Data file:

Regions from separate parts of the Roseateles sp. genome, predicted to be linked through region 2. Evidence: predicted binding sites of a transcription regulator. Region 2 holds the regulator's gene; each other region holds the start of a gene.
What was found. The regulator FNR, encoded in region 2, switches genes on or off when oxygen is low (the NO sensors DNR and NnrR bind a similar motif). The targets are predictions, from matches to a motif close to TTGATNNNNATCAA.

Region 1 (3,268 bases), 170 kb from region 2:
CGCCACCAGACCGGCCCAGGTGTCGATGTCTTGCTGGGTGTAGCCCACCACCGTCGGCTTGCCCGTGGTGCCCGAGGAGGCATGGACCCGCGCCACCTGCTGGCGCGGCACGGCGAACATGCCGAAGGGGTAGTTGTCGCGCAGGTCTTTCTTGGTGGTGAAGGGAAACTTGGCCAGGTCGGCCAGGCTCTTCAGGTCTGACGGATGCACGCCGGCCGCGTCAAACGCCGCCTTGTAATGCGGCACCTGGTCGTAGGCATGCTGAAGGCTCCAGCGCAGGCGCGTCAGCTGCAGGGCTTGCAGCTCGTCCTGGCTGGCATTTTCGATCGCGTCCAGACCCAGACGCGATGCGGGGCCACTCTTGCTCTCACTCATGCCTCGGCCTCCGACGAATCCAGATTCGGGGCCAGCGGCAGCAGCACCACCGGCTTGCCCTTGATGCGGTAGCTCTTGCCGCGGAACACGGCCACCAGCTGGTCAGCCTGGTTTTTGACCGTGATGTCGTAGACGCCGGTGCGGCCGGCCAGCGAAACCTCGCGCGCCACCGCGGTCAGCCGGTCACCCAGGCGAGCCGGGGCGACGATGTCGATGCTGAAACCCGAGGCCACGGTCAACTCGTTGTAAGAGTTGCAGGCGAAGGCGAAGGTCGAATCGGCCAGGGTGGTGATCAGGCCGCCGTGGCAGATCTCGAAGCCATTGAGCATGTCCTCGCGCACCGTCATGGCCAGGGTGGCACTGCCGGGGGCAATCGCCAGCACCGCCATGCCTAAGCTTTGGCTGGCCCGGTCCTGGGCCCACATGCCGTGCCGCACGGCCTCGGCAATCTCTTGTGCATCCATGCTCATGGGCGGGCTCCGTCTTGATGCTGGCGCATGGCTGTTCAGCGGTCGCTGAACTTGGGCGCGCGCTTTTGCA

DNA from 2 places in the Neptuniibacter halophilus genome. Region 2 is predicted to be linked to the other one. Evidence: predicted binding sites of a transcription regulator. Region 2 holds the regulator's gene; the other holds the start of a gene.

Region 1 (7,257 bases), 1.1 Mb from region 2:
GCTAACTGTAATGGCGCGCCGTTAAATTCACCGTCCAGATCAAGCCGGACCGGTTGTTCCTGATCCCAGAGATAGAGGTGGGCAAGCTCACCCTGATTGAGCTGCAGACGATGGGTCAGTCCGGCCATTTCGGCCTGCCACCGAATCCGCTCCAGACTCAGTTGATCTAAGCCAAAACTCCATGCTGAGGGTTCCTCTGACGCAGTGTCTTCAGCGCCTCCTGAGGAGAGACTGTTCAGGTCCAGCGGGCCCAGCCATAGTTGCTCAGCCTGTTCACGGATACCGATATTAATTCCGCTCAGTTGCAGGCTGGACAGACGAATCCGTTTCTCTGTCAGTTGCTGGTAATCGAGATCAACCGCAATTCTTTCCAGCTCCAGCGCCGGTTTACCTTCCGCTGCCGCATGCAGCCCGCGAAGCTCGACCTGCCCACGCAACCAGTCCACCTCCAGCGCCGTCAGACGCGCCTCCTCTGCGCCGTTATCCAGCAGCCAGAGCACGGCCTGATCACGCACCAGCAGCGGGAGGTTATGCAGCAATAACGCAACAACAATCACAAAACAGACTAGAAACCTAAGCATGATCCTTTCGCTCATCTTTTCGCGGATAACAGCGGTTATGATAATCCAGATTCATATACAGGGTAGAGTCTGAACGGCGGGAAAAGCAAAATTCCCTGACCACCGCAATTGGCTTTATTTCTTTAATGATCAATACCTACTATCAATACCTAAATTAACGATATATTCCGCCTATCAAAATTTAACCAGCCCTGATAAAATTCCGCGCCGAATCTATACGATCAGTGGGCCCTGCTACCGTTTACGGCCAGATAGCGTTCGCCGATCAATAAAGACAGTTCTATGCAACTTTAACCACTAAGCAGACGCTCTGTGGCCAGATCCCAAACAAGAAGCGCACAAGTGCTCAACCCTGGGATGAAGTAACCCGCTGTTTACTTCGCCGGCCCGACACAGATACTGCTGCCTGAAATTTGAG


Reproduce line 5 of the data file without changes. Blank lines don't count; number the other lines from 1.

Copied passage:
DNA from 2 places in the Neptuniibacter halophilus genome. Region 2 is predicted to be linked to the other one. Evidence: predicted binding sites of a transcription regulator. Region 2 holds the regulator's gene; the other holds the start of a gene.